I read a couple of blog posts from fellow writers this past week talking about their hesitancies in calling themselves writers or authors, even though both of them have had works published.
The main thoughts that ran through my head were, “Well, of course, you’re a writer. You’ve written books, published them, and continue to write. Why wouldn’t you call yourself a writer?”
As I understood their explanations, when they were asked what they do, they weren’t confident enough in themselves due to the social stigma of saying “I’m a writer.”
If they were to say they were writers, they’d often get questions like, “Have you been published?” or worse, “Yes, but what’s your real job.” So some fellow authors would respond with falling back on their other day job, such as working in an office or a stay-at-home mom.
But they came to the realization that they ARE worthy of the title of writer. They ARE WRITERS/AUTHORS. It’s part of who they are. It’s a part of who all of us writers are.
It’s an extension of ourselves. Our hearts, souls, experiences, and unique social and cultural backgrounds. We share this indirectly and sometimes directly in our writings, and it’s a good thing.
I have to tell you, saying I am a writer has been easy. It is one area in my life where I have complete confidence.
I knew I could write in my teens and early twenties, even though I lacked a lot of knowledge on how to write in-depth characters, totally believable plots, and point of view (POV).
Even after I quit writing from around 1997 to 2014, I never thought I couldn’t write. I’d just put it on the back burner due to putting business college, a job, my marriage, and then my children along with my husband as my top priority (as I felt I should be).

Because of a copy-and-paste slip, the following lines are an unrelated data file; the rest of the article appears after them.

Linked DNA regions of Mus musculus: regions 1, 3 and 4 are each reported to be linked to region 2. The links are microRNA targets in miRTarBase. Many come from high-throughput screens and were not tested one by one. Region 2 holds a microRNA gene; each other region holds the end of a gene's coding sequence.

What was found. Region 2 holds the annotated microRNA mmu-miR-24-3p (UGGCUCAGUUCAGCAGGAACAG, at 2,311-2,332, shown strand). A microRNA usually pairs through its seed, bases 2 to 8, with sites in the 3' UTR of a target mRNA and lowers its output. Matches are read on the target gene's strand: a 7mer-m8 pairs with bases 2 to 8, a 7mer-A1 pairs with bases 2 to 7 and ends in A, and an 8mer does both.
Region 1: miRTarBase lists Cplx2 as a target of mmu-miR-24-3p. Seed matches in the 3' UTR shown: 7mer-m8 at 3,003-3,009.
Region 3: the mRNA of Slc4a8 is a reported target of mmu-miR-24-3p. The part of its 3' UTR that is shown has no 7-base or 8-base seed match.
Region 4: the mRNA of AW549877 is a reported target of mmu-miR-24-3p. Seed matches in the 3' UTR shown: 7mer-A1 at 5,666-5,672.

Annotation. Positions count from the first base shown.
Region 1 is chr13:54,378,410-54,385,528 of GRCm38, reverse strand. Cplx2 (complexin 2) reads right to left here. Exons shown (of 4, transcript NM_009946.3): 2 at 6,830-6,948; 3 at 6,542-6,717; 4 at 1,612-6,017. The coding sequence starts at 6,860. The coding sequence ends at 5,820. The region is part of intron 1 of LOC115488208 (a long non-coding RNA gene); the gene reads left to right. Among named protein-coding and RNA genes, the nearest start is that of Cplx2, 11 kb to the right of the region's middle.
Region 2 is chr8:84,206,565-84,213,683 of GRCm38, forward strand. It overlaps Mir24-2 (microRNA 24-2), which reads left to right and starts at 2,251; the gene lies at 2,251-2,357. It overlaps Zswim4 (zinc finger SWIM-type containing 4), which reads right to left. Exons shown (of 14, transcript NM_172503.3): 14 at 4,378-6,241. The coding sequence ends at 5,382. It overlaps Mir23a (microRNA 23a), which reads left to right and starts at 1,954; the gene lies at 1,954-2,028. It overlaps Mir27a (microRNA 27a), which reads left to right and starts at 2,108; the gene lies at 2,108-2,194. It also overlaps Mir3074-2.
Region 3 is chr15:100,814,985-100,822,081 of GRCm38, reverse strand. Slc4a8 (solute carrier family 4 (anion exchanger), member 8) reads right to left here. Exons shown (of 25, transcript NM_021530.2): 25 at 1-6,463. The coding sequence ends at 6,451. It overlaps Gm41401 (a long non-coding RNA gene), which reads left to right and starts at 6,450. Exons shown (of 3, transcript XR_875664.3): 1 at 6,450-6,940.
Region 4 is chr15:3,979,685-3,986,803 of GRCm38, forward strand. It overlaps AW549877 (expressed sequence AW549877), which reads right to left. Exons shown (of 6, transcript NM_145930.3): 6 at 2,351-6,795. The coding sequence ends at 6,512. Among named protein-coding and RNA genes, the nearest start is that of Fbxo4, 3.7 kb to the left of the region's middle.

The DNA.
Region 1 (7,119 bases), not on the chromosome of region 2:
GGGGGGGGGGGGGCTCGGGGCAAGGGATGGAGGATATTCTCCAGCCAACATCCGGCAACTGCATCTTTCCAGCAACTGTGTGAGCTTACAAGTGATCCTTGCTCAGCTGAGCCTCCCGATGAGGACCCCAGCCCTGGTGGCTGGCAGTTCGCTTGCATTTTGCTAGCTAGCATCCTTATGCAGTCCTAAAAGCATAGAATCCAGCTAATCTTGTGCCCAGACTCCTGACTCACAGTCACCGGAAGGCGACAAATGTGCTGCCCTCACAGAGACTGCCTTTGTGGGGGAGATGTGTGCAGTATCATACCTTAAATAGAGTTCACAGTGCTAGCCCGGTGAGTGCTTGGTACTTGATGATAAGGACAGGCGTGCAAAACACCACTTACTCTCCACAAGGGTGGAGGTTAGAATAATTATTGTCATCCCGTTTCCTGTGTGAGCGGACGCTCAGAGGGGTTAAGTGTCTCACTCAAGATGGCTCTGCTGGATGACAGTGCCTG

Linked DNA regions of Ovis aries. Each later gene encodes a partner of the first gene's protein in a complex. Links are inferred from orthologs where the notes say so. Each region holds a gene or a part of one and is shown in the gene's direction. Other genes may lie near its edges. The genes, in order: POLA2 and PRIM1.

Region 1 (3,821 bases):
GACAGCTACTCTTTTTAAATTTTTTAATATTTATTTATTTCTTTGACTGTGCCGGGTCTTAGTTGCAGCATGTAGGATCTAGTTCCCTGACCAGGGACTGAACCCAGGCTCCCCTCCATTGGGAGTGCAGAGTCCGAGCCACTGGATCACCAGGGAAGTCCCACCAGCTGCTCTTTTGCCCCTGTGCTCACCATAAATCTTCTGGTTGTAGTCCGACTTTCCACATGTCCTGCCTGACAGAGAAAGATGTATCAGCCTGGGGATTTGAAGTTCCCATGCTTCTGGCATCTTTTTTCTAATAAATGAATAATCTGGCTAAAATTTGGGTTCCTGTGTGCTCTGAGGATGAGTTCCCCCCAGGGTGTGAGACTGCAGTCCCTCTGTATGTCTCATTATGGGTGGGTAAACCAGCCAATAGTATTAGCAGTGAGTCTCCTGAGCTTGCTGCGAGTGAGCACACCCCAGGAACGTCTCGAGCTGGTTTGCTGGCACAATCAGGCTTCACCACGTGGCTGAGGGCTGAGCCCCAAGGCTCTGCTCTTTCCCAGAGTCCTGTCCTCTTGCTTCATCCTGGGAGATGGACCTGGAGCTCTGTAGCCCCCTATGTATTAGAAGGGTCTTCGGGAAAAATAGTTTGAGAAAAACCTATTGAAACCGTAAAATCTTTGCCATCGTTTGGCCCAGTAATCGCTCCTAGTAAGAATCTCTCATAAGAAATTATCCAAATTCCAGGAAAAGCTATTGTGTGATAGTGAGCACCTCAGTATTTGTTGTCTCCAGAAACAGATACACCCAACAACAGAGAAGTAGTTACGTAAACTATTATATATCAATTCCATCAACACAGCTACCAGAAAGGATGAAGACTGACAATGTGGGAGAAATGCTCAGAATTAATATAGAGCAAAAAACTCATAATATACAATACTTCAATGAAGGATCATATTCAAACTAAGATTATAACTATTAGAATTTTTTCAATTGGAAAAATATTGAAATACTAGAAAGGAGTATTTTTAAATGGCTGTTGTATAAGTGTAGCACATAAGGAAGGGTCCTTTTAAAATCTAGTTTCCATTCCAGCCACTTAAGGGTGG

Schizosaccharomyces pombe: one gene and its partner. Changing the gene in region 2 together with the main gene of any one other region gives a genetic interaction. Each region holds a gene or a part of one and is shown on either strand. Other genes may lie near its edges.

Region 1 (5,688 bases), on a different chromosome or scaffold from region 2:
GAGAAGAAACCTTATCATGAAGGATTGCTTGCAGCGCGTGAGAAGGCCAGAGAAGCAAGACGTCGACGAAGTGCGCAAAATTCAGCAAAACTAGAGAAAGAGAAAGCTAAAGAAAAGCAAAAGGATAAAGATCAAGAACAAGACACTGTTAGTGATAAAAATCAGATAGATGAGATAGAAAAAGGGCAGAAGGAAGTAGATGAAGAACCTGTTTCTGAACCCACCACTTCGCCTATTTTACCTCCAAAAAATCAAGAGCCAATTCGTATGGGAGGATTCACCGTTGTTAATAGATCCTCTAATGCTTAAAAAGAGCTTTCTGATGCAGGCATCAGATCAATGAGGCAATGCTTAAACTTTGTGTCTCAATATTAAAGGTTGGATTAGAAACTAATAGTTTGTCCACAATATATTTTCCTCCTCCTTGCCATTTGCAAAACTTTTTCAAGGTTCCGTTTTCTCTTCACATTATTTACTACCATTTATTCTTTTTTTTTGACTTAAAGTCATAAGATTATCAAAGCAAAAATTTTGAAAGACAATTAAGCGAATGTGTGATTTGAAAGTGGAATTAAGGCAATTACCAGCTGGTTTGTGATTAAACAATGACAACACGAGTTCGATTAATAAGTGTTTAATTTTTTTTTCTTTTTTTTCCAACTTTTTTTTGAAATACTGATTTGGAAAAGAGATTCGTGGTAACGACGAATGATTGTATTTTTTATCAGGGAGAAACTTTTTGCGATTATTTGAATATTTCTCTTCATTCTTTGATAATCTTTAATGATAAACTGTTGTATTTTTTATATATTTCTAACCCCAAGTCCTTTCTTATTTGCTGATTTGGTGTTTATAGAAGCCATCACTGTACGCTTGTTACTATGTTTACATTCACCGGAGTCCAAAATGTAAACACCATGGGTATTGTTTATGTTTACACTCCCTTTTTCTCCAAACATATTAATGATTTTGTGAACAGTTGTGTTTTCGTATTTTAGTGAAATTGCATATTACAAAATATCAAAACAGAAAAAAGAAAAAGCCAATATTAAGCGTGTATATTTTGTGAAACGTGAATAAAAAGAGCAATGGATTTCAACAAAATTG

I didn’t really think too much about picking up a pen and scrawling across a blank sheet of paper then because few ideas sprung up.
Life works that way, I think. Things happen when they’re supposed to.
Ideas began to sprout in the summer and early fall of 2014 before I registered for online college to get a degree in Creative Writing and English.
The ideas did start popping up when I knew I could make my schooling experience all about writing stories, all about a future in what has always been in me since I was a child.
That flame has never been totally doused.
Playing certain sports and writing stories were the only two things I had total confidence in myself throughout my childhood, adulthood, up to the present day.
My confidence grew through four years in college. All the negative thoughts I had of myself that I’d heard from people throughout my life lessened, became small, insignificant. I began to see myself much more positively.
Yes, I am smart. Yes, I can write very well. Yes, I am a writer. It’s part of who I am. I’m thankful I’ve not felt insecure, scared, or apprehensive in telling people who ask me what I do.
Even if I’d never had anything published, I’m still an author. It’s my job. It’s my main focus every day in the midst of my family and life of faith.
Have you had the confidence to tell others you are a writer? If you’re writing on a regular basis. If it’s your passion. If it’s part of who you are, YOU ARE A WRITER. Wear that badge with honor and pride.